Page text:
Category Archives: Behaviour Management

Classroom Behaviour Management: Theory or Practice?

The last week of term at any school is often a challenge for teachers in terms of managing classroom behaviour. Students are tired and ready to play or ‘play up’ at any chance, whilst teachers are at the end of their patience and wanting to refresh and start again on a clean slate with many challenging students. Neither teacher nor students are to be criticised for their lack of patience or attention however, it is at this stage that both are tested in their performance or control of behaviour.

Entering a classroom as an unfamiliar teacher to the students on Wednesday, I looked at Lee & Marlene Canter’s Assertive Discipline Group Management Model (Konza et al. 2004) to attempt to manage the classroom effectively in an active Mathematics group work lesson. The model assumes the teacher to insist on students to behave properly and to emphasise that there will be consequences if students don’t behave in an appropriate manner (Konza et al. 2004), thus the teacher maintains control during a lesson that could potentially get out of control considering the type of lesson and situation.

 Whilst this model should have been effective for a noisy group work activity where by students are very physical (eg passing balls to each other and jumping up and down), I found myself disciplining more than teaching. The circumstances surrounding the time in which the lesson was performed may have lent itself better to employ Fritz Redls Model which focuses on outlining and student modelling acceptable behaviour before the activity whilst being more lenient to unacceptable behaviour due to circumstances (Kona et al. 2004). Redl’s approach on Tolerating would categorise this situation as ‘wrong place wrong time’ (Konza et al. 2004 p82) by considering the situation of the term finishing, an interrupted morning with library and P.E classes, followed by wet weather recess inside classroom which occurred directly before the lesson and also the fact that they had been on a Zoo excursion the day before not to mention the students are only in year 1. Redl’s model would have accepted certain ‘bad’ behaviour and followed up with those students at a later time (Konza et al. 2004). The model extends itself to more of a positive behaviour appraisal method, by ignoring difficult behaviour (Konza et al. 2004) and praising good behaviour to maintain continuity in the lesson and less on discipline.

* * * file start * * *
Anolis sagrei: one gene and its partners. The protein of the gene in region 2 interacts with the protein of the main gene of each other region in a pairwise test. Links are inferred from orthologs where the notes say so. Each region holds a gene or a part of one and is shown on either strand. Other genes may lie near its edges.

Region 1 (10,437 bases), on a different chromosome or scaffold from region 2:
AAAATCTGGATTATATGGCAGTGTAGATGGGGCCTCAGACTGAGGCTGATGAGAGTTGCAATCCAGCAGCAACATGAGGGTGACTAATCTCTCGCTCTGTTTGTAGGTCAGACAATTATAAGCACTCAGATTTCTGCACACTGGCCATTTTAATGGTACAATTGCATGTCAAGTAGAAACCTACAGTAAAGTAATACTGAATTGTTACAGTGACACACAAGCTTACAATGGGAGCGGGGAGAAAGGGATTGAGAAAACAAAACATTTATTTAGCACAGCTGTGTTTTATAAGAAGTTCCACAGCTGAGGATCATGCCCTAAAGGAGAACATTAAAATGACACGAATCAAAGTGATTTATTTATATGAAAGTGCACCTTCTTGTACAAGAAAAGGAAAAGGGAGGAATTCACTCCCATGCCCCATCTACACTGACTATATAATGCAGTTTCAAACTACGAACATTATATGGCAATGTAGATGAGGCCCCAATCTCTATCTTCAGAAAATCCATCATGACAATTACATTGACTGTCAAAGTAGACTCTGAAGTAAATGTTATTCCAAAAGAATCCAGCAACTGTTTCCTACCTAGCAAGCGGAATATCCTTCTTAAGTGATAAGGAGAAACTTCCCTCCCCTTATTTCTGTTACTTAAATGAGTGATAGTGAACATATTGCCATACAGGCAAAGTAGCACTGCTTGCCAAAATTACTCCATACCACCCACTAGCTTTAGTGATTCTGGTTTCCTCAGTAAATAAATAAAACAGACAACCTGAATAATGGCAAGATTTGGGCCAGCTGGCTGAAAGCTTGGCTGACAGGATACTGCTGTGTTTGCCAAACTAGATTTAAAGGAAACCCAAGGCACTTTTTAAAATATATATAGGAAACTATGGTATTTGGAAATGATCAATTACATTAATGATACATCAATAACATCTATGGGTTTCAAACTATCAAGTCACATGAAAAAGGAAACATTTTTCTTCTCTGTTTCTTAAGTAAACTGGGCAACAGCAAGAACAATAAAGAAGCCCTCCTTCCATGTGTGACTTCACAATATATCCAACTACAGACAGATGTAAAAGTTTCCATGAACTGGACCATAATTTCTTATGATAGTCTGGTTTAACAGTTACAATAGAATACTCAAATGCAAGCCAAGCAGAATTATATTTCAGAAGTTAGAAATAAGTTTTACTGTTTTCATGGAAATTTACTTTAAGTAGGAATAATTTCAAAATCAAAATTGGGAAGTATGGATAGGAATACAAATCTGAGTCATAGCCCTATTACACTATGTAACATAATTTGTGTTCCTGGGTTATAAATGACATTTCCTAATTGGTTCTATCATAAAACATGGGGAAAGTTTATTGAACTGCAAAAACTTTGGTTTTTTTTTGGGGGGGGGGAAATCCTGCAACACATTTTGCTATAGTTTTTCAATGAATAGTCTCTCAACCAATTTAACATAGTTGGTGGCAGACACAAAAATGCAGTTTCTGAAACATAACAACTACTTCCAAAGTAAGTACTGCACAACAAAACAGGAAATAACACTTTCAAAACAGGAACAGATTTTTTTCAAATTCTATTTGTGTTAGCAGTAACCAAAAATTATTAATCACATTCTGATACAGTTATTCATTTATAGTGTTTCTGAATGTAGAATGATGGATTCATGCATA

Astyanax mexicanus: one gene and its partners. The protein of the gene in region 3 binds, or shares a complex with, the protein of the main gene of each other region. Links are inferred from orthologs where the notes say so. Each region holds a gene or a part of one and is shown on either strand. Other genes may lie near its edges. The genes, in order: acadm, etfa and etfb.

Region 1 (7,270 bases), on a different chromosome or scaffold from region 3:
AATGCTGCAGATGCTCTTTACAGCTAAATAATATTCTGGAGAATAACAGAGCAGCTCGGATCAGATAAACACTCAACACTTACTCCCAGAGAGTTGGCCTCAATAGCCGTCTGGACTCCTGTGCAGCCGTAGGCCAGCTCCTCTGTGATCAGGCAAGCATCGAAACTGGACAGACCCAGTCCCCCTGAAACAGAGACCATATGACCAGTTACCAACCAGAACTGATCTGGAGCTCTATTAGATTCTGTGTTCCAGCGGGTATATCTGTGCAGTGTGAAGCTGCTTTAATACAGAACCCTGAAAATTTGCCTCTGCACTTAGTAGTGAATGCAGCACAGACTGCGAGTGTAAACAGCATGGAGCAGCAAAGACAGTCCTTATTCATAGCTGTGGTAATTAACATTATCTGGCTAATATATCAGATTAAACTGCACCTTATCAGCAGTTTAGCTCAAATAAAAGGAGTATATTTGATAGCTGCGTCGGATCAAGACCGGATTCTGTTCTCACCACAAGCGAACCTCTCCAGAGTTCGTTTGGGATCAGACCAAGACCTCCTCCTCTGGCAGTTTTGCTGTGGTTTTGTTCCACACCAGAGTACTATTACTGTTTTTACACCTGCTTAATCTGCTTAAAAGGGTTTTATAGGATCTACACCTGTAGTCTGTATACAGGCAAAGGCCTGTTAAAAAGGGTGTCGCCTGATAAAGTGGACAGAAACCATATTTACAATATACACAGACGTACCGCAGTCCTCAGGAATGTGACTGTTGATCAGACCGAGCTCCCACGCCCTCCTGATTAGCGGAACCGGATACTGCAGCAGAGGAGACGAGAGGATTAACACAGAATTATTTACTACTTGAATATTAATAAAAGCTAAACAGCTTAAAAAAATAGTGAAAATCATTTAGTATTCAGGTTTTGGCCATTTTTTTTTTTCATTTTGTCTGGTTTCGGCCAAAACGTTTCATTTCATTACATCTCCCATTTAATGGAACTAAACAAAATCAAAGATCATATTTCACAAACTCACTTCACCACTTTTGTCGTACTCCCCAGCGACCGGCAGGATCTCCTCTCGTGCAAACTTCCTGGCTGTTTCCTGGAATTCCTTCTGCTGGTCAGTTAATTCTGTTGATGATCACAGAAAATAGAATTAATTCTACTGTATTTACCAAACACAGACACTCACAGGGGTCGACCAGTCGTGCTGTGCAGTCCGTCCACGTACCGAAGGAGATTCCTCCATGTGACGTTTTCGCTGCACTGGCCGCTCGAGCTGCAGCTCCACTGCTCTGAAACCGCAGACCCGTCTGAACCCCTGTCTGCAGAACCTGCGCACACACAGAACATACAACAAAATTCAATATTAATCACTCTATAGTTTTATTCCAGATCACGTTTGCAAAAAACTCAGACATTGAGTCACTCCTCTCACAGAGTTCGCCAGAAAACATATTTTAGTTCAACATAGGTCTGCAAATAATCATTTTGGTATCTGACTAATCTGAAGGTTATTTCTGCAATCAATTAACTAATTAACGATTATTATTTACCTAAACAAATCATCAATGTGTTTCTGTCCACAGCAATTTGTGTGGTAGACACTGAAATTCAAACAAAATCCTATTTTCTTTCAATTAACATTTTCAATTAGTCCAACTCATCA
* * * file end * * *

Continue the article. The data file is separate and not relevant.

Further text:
In Redl’s model his forth concept, Preventative Planning, argues ‘that if children misbehave during certain times and/or in certain places then changes to class procedure might be necessary” (Konza et al. p83). Whilst I recognise that Students have to learn the life skill of behaving appropriately no matter the circumstance and that this approach could be considered as too lenient in most learning situations, I think that the model could have been applied in this teaching situation as both the student and the teacher are always exhausted by the end of term and maybe a different activity should have been undertaken that was less active and noisy.

Behaviour Management is definitely a skill of a teacher that develops over time, through a lot of practical experience. From managing the class as a whole to achieve learning outcomes to learning what discipline techniques students respond to best, each student may be different. This relates to the NSW Institute of Teachers Professional Teaching Standards Element 5: Aspect 5.1.5 Demonstrates knowledge of practical approaches to managing student behaviour and their applications in the classroom, and Element 5: Aspect 5.1.6 Demonstrates knowledge of principles and practices for managing classroom discipline. To be a great teacher you need to be dynamic in your teaching and behaviour management style.        





Bacall, A. (2011). CLS CartoonStock. Retrieved April 13, 2011, from CLS CartoonStock:

 Konza, D., Grainger, J. & Bradshaw, K. (2004). Existing Models of Behaviour Management. In Classroom Management: A Survival Guide, (pp79-100). Social Science Press


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